Pustular and erosive leg dermatosis: you may have seen a case without knowing it


Pustular and erosive dermatosis of the legs is a disorder that may be underdiagnosed because of lack of knowledge of its existence.. Have you ever heard of it? Probably, after reading this post, some case will come to your mind that could be framed in this diagnosis. Here we go.

What is pustular and erosive leg dermatosis?

It is an inflammatory entity of unknown origin. The first description was made by Laningan in 1987.1 Since then, isolated cases and some short case series have been published.2 Its incidence is underestimated since diagnosis is not usually made due to lack of knowledge of the disorder. Pustular and erosive dermatosis can also appear on the scalp.

It usually affects older women. Despite the fact that sometimes non-follicular pustules of variable size and friable consistency may be seen, it is common that erosions predominate, with or without scabs. It frequently occurs in the context of chronic venous insufficiency. The involvement can be uni or bilateral, especially in the anterior central aspect of the of the legs. The lesions are painless and itching is not frequent. The clinical course is progressive and does not ameliorate spontaneously. The fact that in most cases we do not observe the pustules, may hinder the diagnosis of this cutaneous disorder.2,3

Why does it happen?

Its etiopathogenesis is unclear. It would be included in the spectrum of inflammatory diseases. Some authors consider it a neutrophilic dermatosis.

Possible predisposing factors include:

  • Cutaneous atrophy due to photoaging
  • Chronic venous insufficiency
  • Chronic skin inflammation
  • Wounds (ulcers, graft or donor sites, burns, trauma)
  • Occlusion with bandages or dressings
  • Zinc, vitamin C deficiency

In this photo, erosions covered by crusts can be seen in the donor site for grafting (intervention performed 1 year before). The patient referred that the the clinical picture had started 15 days before with the arisal of pustules.

How is it diagnosed?

By performing a biopsy, we can observe erosions, subcorneal pustules and a non-specific dermal inflammatory infiltrate. When pustules are observed, they are not follicular (unlike bacterial folliculitis). There are usually no signs of vasculitis and no bacteria or fungi are observed.1

Microbiological culture tests are negative.

As we have seen, histological findings are not specific, but they help to rule out other diseases (inflammatory, infectious or tumoural) that may have a similar clinical presentation:2

  • Irritative or allergic contact dermatitis
  • Externaly triggered dermatitis (physical or chemical)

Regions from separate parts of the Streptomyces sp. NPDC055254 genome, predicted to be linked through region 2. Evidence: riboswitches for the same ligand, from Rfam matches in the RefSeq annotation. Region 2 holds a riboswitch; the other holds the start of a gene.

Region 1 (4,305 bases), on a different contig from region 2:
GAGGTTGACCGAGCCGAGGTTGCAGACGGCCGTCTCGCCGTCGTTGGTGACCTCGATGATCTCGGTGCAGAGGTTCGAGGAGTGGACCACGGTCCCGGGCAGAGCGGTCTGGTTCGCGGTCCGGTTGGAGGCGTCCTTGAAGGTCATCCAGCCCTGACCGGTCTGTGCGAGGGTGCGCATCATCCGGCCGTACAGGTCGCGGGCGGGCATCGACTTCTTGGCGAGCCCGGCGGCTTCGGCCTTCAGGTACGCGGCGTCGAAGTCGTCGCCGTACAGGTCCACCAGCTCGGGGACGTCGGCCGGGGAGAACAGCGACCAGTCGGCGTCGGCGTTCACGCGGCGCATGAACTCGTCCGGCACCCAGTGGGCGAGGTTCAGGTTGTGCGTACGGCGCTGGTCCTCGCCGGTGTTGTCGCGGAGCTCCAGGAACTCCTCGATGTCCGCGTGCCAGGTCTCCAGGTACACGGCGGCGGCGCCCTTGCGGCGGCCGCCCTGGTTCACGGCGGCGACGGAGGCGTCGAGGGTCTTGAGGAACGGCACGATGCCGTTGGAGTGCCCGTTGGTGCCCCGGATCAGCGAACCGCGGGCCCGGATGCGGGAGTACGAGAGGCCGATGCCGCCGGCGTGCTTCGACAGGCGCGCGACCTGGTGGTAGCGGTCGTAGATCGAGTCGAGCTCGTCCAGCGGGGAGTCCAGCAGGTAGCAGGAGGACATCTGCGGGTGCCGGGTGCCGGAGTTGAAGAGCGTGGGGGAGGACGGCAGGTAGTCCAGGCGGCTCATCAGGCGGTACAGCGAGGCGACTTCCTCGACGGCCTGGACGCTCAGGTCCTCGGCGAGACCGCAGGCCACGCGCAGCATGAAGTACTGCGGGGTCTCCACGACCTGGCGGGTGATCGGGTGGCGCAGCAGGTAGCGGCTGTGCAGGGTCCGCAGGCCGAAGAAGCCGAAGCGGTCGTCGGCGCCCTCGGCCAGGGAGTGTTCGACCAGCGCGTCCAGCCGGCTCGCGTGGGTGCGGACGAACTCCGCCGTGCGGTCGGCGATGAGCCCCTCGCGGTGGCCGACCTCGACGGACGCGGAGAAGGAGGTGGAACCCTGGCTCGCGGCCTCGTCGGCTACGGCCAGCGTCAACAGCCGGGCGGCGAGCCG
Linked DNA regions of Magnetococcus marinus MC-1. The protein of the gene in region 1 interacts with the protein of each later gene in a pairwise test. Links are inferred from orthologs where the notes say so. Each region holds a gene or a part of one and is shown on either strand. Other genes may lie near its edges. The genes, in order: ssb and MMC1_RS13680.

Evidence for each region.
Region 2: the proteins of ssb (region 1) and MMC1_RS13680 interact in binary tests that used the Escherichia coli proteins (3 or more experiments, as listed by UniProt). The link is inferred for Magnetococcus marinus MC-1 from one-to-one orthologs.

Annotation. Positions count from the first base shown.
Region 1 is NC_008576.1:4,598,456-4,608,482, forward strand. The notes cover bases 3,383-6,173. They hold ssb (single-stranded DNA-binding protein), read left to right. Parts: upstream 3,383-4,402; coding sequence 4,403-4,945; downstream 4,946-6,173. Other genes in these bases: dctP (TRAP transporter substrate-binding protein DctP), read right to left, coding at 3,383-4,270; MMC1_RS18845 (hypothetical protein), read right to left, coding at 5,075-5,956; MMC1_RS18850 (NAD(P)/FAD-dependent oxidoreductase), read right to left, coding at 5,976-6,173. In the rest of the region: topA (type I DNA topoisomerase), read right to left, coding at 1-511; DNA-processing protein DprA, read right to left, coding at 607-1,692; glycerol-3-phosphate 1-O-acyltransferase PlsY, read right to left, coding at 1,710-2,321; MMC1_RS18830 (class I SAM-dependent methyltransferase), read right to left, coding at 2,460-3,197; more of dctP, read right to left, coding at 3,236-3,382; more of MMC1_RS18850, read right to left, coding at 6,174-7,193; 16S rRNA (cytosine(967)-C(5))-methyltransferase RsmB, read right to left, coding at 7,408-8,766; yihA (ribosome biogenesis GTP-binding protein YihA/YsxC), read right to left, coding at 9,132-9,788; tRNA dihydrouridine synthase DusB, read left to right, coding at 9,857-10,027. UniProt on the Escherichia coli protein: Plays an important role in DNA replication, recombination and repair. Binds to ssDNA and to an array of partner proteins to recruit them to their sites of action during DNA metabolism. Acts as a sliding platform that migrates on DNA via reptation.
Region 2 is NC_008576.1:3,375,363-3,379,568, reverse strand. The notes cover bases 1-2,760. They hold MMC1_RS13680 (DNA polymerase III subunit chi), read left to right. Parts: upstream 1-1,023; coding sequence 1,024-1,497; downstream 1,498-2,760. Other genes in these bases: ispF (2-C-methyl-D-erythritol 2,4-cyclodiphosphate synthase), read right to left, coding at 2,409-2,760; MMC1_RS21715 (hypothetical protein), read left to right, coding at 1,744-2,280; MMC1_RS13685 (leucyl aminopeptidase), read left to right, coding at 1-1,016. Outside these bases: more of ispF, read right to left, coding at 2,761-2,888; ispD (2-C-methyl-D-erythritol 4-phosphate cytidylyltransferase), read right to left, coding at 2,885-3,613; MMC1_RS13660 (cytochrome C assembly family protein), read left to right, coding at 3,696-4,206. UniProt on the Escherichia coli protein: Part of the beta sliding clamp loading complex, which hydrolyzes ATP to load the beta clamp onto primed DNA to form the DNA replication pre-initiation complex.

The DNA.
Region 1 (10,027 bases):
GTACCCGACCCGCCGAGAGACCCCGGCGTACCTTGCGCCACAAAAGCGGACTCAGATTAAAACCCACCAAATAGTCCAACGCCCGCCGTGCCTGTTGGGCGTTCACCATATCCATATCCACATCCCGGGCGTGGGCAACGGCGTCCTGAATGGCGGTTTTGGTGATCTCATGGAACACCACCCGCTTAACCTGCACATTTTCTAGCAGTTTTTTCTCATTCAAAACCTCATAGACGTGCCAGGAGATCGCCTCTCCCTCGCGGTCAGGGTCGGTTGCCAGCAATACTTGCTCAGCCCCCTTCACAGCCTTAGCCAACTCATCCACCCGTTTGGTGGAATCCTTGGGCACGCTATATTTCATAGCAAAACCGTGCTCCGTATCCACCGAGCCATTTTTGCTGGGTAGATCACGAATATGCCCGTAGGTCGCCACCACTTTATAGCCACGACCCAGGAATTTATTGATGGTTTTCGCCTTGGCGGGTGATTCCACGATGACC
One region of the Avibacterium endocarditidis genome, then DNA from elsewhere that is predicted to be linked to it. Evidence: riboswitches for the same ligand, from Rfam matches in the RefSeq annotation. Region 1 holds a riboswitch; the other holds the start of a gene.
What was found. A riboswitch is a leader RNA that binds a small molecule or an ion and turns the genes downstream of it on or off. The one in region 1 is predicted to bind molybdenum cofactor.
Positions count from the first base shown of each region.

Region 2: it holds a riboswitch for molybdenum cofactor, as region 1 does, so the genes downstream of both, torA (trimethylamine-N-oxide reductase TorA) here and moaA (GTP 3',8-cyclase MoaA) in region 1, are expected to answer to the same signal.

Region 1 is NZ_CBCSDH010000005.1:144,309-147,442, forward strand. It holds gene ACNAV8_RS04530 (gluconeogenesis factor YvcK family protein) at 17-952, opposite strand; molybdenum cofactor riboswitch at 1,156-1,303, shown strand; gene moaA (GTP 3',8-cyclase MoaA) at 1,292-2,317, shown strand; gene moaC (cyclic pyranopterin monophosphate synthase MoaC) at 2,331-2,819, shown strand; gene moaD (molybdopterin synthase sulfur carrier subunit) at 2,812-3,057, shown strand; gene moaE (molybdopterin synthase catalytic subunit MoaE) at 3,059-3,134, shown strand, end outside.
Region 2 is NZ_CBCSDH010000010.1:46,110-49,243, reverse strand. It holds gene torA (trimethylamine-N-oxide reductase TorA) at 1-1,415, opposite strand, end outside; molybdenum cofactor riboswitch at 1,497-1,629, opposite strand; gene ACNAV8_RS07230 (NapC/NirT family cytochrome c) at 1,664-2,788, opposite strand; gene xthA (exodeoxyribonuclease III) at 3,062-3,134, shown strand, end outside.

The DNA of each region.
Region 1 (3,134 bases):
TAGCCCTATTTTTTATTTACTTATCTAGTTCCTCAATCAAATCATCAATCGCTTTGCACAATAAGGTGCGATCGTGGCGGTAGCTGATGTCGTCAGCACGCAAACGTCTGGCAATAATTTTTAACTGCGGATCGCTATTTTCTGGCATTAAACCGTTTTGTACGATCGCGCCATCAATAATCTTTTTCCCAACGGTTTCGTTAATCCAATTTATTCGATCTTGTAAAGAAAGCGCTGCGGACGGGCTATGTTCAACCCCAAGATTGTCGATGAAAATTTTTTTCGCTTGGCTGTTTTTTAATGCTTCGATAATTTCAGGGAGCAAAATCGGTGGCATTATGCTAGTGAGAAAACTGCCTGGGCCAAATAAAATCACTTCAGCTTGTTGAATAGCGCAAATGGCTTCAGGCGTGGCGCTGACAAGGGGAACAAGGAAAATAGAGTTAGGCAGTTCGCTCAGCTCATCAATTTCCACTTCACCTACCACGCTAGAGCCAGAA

• Stasis eczema
  • Erosions secondary to excessive exudate
  • Bacterial folliculitis
  • Pustular psoriasis
  • Vegetative pyodermitis. It is produced by superficial abscesses due to staphylococcus or streptococcus.
  • Superficial granulomatous pyoderma gangrenosum. These are erosions with raised edges. The biopsy shows a neutrophilic infiltration and vasculitis
  • Bullous pemphigoid. It’s a type of self-immune bullous disease. Erosions occur after the formed blisters break. Direct immunofluorescence biopsy and the positivity of autoantibodies in the blood are key to its diagnosis
  • Field cancerization (multiple actinic keratoses +/- squamous cell carcinoma, on atrophic skin with chronic sun damage).

 How is it treated?

In the management of this disease, the failure of an adequate management with conventional dressings, compression, and local and systemic antibiotics is remarkable.

The treatment of choice is the use of a high-potency corticoid, covered by an interface and gauze, with variable frequency (initially daily application). I also use calcium alginate or pieces of zinc bandages. The treatment has to be maintained over time, an average of 3 months, and the frequency of application has to be progressively decreased. When treatment is stopped, up to half of the cases may recur.2

An alternative treatment is Tacrolimus 0.1%, with daily application. Resolution may take up to 16 weeks. Unlike topical steroids, it does not cause skin atrophy. It may be used in combination with topical steroid, scheduled after an initial course of topical steroid, or even used prophylactically twice a week to prevent recurrence.4


    1. Lanigan SW, Cotterill JA. Erosive pustular dermatosis: a common development in atrophic skin. Br J Dermatol 1987; 117: 15.
    2. Wantz M, Perceau G, Goeldel AL, Grange F, Bernard P. Erosive pustular dermatosis of the legs: retrospective study of 16 cases. Ann Dermatol Venereol. 2011;138(2):93–99.
    3. Patton D, Lynch PJ, Fung MA, Fazel N. Chronic atrophic erosive dermatosis of the scalp and extremities: a recharacterization of erosive pustular dermatosis. J Am Acad Dermatol. 2007;57(3):421–427
    4. Dall’Olio E, Rosina P, Girolomoni G. Erosive pustular dermatosis of the leg: long-term control with topical tacrolimus. Australas J Dermatol. 2011;52(1):e15–e17

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